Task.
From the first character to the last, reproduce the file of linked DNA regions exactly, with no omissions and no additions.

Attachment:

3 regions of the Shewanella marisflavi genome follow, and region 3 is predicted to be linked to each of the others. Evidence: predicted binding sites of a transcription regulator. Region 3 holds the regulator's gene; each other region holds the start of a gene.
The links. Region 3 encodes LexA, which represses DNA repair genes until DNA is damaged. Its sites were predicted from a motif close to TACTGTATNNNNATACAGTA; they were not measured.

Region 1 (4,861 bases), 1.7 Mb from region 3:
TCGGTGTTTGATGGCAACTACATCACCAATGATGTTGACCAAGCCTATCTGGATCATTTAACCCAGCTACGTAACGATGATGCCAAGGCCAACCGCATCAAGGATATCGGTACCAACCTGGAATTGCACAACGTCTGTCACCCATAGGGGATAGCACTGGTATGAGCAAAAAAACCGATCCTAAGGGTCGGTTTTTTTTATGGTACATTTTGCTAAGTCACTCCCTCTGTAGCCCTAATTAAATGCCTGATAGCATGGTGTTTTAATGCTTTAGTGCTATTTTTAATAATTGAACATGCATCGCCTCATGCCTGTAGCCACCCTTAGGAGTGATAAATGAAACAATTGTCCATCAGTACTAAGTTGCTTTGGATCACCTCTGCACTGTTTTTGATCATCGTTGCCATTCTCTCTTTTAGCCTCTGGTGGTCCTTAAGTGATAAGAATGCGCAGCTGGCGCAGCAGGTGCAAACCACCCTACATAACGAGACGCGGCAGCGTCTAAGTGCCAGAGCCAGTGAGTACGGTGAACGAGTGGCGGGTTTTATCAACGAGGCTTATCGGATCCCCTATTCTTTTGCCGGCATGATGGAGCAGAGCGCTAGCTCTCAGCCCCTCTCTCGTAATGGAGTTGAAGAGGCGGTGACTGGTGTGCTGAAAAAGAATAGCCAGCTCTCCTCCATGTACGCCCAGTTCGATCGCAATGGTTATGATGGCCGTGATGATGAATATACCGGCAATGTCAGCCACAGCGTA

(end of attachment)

3 regions of the Shewanella marisflavi genome follow, and region 3 is predicted to be linked to each of the others. Evidence: predicted binding sites of a transcription regulator. Region 3 holds the regulator's gene; each other region holds the start of a gene.
The links. Region 3 encodes LexA, which represses DNA repair genes until DNA is damaged. Its sites were predicted from a motif close to TACTGTATNNNNATACAGTA; they were not measured.

Region 1 (4,861 bases), 1.7 Mb from region 3:
TCGGTGTTTGATGGCAACTACATCACCAATGATGTTGACCAAGCCTATCTGGATCATTTAACCCAGCTACGTAACGATGATGCCAAGGCCAACCGCATCAAGGATATCGGTACCAACCTGGAATTGCACAACGTCTGTCACCCATAGGGGATAGCACTGGTATGAGCAAAAAAACCGATCCTAAGGGTCGGTTTTTTTTATGGTACATTTTGCTAAGTCACTCCCTCTGTAGCCCTAATTAAATGCCTGATAGCATGGTGTTTTAATGCTTTAGTGCTATTTTTAATAATTGAACATGCATCGCCTCATGCCTGTAGCCACCCTTAGGAGTGATAAATGAAACAATTGTCCATCAGTACTAAGTTGCTTTGGATCACCTCTGCACTGTTTTTGATCATCGTTGCCATTCTCTCTTTTAGCCTCTGGTGGTCCTTAAGTGATAAGAATGCGCAGCTGGCGCAGCAGGTGCAAACCACCCTACATAACGAGACGCGGCAGCGTCTAAGTGCCAGAGCCAGTGAGTACGGTGAACGAGTGGCGGGTTTTATCAACGAGGCTTATCGGATCCCCTATTCTTTTGCCGGCATGATGGAGCAGAGCGCTAGCTCTCAGCCCCTCTCTCGTAATGGAGTTGAAGAGGCGGTGACTGGTGTGCTGAAAAAGAATAGCCAGCTCTCCTCCATGTACGCCCAGTTCGATCGCAATGGTTATGATGGCCGTGATGATGAATATACCGGCAATGTCAGCCACAGCGTA